Marist Poll: New York's love-hate relationship with bike lanes
It doesn't take a Woody Allen movie to see that New Yorkers are a conflicted lot. Just look at the results of a new poll on locals' attitudes toward bike lanes, a passion of health-conscious Mayor Michael Bloomberg and his transportation commissioner, Janette Sadik-Khan, who has been known to commute by bicycle.
Some 66% of adults support them, yet only 25% think they're alleviating the city's traffic woes, according to a new Marist Poll on the contentious issue.
The poll, released Wednesday, was conducted among 808 New Yorkers age 18 and older during the last week of July amid debate over a bicycle lane installed along a 1.1-mile stretch of road bordering Brooklyn's Prospect Park. Thirteen percent of respondents described themselves as regular bicycle riders. Among the interesting findings: 40% of respondents think bike lanes increase traffic problems on city streets, and 30% say they make no difference. But although two-thirds of respondents like the bicycle lanes, only 27% think more should be added to the city.
To people living in more bike-friendly parts of the country, bicycle lanes might not seem like an issue worthy of angry protests, political battles and lawsuits. That would seem to be especially true for a city like New York, where driving a car -- not to mention parking one -- is akin to urban warfare. Bloomberg and Sadik-Khan have encouraged more people to use pedal power to get around, and in July, Bloomberg said the city had recorded a 14% jump in bicycling commuters over last spring. Since 2002, the city has installed more than 390 miles of bike lanes.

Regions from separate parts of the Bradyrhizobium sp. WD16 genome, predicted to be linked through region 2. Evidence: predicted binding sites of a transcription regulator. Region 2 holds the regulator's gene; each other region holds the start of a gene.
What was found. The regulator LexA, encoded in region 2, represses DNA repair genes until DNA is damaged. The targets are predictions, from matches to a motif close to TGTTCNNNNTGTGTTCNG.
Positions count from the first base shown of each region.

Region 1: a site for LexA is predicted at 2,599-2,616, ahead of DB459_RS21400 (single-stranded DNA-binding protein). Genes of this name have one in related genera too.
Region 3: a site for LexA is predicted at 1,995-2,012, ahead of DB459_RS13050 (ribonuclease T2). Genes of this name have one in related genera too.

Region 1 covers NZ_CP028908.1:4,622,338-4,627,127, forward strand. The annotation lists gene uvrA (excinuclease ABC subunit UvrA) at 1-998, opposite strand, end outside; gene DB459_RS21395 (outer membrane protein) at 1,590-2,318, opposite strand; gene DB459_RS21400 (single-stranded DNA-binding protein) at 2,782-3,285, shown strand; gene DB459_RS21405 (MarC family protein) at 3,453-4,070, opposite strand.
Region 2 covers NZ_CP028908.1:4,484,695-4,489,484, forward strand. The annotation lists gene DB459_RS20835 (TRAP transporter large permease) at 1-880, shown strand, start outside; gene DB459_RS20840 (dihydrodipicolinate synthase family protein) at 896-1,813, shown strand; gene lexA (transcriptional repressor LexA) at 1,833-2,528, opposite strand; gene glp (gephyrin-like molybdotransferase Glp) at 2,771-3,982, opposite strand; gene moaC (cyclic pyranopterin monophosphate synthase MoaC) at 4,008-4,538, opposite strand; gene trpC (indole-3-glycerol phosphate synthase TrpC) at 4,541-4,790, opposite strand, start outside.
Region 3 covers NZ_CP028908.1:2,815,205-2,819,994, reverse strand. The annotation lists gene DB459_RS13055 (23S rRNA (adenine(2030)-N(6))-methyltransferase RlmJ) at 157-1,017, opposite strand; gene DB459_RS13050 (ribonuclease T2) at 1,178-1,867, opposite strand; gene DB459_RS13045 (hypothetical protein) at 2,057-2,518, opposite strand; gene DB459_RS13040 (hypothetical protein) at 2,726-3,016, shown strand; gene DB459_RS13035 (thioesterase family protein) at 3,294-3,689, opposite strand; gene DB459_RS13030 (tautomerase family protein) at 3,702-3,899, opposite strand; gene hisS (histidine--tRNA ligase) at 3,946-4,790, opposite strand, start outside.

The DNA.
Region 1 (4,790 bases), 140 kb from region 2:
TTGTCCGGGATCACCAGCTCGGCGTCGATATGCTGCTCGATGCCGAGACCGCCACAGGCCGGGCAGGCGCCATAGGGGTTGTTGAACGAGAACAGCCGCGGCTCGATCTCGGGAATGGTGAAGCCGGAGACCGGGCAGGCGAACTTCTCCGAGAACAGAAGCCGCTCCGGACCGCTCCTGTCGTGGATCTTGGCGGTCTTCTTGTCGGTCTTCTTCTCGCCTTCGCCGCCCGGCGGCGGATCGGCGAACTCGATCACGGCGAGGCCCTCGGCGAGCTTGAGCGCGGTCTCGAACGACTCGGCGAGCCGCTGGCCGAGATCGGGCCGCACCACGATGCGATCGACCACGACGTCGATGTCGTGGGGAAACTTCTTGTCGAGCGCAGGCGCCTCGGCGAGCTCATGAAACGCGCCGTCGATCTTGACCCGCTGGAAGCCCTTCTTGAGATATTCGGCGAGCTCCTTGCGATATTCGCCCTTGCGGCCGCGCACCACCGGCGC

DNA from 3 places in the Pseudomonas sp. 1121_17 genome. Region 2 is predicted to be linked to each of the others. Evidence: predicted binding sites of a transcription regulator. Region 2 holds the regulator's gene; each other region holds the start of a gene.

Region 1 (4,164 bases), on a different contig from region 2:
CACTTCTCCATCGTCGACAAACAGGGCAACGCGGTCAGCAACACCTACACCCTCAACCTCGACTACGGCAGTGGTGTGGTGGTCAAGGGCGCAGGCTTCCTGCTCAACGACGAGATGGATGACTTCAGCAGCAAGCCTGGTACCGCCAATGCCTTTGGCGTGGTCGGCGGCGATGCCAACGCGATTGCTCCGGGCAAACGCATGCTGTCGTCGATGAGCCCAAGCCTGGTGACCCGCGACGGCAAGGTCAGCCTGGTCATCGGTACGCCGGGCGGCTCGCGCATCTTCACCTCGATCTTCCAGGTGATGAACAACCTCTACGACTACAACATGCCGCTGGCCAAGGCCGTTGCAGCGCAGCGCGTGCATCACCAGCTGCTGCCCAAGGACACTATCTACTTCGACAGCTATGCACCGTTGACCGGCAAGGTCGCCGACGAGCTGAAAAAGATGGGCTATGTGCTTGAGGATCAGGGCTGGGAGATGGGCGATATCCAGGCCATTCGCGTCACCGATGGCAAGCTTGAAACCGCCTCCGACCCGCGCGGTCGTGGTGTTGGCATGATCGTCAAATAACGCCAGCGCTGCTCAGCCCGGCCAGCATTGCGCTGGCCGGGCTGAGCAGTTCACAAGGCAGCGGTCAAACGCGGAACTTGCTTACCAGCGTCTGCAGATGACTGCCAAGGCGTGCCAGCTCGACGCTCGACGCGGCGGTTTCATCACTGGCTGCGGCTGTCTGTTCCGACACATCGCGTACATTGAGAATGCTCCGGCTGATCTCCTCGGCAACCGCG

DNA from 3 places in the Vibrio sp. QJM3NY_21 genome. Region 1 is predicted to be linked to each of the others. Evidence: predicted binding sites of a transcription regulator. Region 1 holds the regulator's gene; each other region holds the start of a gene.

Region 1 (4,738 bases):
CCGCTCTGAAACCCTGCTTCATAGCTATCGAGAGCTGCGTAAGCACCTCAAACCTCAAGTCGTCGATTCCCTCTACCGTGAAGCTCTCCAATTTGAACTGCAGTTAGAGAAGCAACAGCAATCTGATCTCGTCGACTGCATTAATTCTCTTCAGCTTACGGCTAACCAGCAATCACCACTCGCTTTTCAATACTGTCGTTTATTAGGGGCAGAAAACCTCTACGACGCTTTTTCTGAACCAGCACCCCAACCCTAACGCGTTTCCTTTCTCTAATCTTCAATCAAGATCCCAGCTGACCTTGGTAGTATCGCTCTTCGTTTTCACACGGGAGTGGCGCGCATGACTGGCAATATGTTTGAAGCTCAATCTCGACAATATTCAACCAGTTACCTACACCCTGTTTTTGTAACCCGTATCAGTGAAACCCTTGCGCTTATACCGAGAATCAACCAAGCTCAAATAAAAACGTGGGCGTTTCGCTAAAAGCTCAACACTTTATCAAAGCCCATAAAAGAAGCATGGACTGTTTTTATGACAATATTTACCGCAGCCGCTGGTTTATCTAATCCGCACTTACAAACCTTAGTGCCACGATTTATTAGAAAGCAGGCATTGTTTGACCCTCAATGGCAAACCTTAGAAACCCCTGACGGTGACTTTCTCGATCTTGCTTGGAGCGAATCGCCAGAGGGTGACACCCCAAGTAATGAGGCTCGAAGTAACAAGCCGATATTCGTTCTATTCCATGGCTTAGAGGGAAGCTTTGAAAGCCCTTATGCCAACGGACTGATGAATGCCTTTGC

But city efforts to encourage bicycling have enraged some politicians and residents living along streets once lined with parking spaces and now laced by green pedaling paths. None has been as controversial as the one opened last year on Prospect Park West, a wide avenue lined with gracious apartment buildings that overlook the sprawling green space.
Opponents filed a lawsuit in March alleging that city officials had promised the bike lane would be temporary. They also say the city doctored data to quash opposition to the bike lane, which they allege is badly designed and dangerous for pedestrians who have to watch not only for cars now, but also bicycles.
“There’s been an effort to intentionally misinform,” said Norman Steisel of Neighbors for Better Bike Lanes, which opposes the bicycle path, after a recent court hearing. “This is just the tip of the iceberg.”
The city denies the opponents' allegations.
Back to that poll: One thing that might not come as a surprise is that 78% of respondents said taxi drivers are not respectful of others on the road.
-- Tina Susman in New York
Photo: Bike riders pedal along the bike path over New York's Brooklyn Bridge. Credit: Carolyn Cole / Los Angeles Times